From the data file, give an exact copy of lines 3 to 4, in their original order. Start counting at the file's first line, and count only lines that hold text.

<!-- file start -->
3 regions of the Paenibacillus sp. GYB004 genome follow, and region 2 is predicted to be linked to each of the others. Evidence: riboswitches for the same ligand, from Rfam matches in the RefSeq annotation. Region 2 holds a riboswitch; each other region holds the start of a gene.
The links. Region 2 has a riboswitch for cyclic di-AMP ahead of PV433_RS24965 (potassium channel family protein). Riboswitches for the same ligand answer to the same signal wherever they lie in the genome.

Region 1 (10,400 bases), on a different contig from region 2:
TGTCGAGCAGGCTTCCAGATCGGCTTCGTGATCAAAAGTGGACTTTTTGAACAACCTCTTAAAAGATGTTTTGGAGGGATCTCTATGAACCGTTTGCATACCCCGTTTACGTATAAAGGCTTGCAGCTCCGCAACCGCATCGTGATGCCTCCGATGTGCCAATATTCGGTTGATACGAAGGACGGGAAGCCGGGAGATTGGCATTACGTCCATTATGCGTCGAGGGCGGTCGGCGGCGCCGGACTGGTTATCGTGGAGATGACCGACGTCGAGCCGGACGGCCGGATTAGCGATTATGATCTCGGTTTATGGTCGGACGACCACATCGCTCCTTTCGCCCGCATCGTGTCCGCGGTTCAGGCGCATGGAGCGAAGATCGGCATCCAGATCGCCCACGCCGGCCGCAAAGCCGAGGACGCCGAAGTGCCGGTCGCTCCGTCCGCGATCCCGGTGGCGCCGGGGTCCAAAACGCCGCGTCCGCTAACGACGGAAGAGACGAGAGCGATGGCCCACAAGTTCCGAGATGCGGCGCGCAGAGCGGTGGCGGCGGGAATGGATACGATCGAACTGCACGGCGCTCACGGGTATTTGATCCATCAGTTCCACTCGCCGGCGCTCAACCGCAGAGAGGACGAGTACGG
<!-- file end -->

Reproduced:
Region 1 (10,400 bases), on a different contig from region 2:
TGTCGAGCAGGCTTCCAGATCGGCTTCGTGATCAAAAGTGGACTTTTTGAACAACCTCTTAAAAGATGTTTTGGAGGGATCTCTATGAACCGTTTGCATACCCCGTTTACGTATAAAGGCTTGCAGCTCCGCAACCGCATCGTGATGCCTCCGATGTGCCAATATTCGGTTGATACGAAGGACGGGAAGCCGGGAGATTGGCATTACGTCCATTATGCGTCGAGGGCGGTCGGCGGCGCCGGACTGGTTATCGTGGAGATGACCGACGTCGAGCCGGACGGCCGGATTAGCGATTATGATCTCGGTTTATGGTCGGACGACCACATCGCTCCTTTCGCCCGCATCGTGTCCGCGGTTCAGGCGCATGGAGCGAAGATCGGCATCCAGATCGCCCACGCCGGCCGCAAAGCCGAGGACGCCGAAGTGCCGGTCGCTCCGTCCGCGATCCCGGTGGCGCCGGGGTCCAAAACGCCGCGTCCGCTAACGACGGAAGAGACGAGAGCGATGGCCCACAAGTTCCGAGATGCGGCGCGCAGAGCGGTGGCGGCGGGAATGGATACGATCGAACTGCACGGCGCTCACGGGTATTTGATCCATCAGTTCCACTCGCCGGCGCTCAACCGCAGAGAGGACGAGTACGG